Switzerland

International Advocacy Toolkit
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Organizing Questions

  1. Which organization/s are significant sources of research funding? 

  2. What does the normal science funding/policy decision-making process look like?

  3. Which patient advocacy groups, if any, are active in the area?

  4. Are there existing national/regional organizations that work towards improving research funding/policy?

  5. How do scientists currently contribute to the existing funding/policy-making/advocacy process, if at all? 

  6. When are science funding/policy decisions made? 

  7. What kinds of opportunities exist for scientists to interact with funders and policymakers?

Which organization/s are significant sources of research funding?

  • Swiss National Science Foundation (SNSF): primary academic research funding source. The SNSF funds research in Switzerland on behalf of the Swiss government. They provide an annual report on how these funds are distrubuted. 
  • Industry
    • Joint-venture (with academic institutions); Example: Institute of Molecular and Clinical Ophthalmology Basel – a joint venture between the University of Basel, the University Hospital Basel and Novartis
    • Directed research projects: varied and specific to sub-specialty
    • Clinical research: mostly initiated by industry
      • Switzerland is an expensive country in which to conduct trials when compared to other European countries
        • Advantage: quality and reliability of data
        • Disadvantage: small population size/difficult to quickly recruit patients and expensive infrastructure and personnel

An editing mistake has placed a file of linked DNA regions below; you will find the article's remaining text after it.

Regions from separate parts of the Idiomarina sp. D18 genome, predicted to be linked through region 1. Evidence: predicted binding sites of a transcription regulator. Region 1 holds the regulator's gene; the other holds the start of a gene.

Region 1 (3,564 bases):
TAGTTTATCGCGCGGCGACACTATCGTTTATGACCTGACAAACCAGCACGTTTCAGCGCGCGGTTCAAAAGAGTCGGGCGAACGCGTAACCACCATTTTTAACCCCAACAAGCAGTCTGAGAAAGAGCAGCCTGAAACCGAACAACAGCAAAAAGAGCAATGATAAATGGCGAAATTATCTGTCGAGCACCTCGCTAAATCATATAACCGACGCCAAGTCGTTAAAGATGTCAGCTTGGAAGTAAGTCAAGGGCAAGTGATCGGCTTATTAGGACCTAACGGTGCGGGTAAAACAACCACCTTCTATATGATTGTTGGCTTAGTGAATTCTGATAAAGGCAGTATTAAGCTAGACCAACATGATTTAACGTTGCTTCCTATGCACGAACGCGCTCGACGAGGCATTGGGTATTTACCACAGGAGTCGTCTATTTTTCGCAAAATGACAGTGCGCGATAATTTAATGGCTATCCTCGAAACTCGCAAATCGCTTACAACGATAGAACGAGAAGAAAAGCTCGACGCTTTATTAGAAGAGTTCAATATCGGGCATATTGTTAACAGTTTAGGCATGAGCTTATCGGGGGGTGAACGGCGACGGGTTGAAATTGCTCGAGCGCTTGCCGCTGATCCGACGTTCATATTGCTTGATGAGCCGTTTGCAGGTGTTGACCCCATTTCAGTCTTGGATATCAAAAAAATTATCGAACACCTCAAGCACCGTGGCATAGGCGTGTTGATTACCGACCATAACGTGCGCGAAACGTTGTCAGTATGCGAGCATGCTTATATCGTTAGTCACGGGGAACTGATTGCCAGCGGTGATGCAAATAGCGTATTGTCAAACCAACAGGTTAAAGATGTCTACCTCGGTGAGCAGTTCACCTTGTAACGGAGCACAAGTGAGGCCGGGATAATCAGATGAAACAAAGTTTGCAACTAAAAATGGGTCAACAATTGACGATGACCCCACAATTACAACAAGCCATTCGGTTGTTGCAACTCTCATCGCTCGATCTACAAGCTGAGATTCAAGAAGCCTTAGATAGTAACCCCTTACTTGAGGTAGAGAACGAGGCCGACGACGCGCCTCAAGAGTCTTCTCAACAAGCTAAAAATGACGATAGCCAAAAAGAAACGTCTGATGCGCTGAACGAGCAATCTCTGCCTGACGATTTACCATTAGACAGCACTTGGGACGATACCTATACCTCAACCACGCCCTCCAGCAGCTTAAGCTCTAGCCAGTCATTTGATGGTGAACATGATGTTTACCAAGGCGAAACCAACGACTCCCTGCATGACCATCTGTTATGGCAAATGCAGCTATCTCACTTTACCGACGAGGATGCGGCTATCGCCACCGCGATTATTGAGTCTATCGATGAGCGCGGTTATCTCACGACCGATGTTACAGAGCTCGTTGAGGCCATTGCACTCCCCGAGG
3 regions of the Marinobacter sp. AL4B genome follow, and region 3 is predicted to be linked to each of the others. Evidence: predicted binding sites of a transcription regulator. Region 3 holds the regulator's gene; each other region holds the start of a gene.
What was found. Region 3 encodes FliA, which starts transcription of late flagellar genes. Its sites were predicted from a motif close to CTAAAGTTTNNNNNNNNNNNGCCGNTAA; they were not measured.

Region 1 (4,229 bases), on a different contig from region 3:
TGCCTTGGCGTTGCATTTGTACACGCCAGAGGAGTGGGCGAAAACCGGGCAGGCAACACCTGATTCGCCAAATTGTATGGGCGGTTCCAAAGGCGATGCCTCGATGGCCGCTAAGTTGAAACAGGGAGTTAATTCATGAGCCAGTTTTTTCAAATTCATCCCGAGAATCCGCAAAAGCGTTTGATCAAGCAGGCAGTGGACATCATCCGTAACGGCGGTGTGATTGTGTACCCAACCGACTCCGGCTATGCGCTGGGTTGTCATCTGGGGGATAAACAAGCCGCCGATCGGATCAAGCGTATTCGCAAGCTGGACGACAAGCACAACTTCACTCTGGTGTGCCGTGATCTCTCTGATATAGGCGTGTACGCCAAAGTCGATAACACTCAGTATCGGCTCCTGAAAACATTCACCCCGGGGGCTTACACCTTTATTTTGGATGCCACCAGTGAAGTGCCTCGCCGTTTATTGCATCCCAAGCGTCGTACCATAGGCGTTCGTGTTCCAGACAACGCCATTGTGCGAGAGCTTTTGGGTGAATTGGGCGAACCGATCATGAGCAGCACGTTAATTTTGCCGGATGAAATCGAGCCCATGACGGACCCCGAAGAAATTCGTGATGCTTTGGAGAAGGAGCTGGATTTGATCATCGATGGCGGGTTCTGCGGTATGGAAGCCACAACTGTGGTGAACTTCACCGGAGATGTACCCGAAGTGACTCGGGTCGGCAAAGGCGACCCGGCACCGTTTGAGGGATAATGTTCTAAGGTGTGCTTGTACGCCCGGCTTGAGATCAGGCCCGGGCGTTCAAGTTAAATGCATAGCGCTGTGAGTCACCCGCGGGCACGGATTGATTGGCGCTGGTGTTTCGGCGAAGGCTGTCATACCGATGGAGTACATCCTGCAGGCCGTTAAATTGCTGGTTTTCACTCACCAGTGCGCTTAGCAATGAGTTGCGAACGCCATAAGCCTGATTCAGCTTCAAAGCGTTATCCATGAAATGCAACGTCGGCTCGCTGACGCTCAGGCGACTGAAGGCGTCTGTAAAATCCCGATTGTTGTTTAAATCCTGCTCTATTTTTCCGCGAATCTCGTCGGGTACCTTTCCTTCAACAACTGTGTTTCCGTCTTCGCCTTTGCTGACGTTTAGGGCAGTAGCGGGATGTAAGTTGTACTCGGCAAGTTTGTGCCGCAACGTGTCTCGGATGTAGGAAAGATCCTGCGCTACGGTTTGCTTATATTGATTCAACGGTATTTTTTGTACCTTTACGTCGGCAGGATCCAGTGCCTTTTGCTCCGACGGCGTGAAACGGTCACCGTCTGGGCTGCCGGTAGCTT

• If study is investigator-initiated, industry usually supports through in-kind donations (use of device or medication).
  • Grateful patients/Planned giving
    • Example: In 2001, Werner Spross bequeathed CHF 10 million after his passing to a community hospital, Triemlispital. There are other examples of signifigant contributions, but information  is not easily nor publically accessible. However, grateful patient giving and planned giving are not yet an established means to support research efforts.

 What does the normal science funding/policy decision-making process look like?

The question can only be answered if limited to one funding source.  Using the Swiss National Science Foundation as the “normal science funding” of the Swiss academic researchers, the SNSF has created a video to describe the evaluation procedure of the SNSF.

Which patient advocacy groups, if any, are active in the area?

Retina Suisse and Retina International both located in Zurich, Switzerland, are probably the most prominent patient advocacy groups in Switzerland related to ophthalmology. 

The Light for Sight Foundation is a new organization (founded in 2015 in Zurich) with a long-term goal of supporting research and promoting advocacy for annual eye screening for all children and adolescents to prevent severe visual impairment caused by keratoconus. Retinal International serves as an inspiration to the founders of the Light for Sight Foundation. The Light for Sight Foundation’s first aim is to provide unconditional access to treatment to all children and adolescents until the only known treatment to arrest the disease is covered by health insurance in all countries.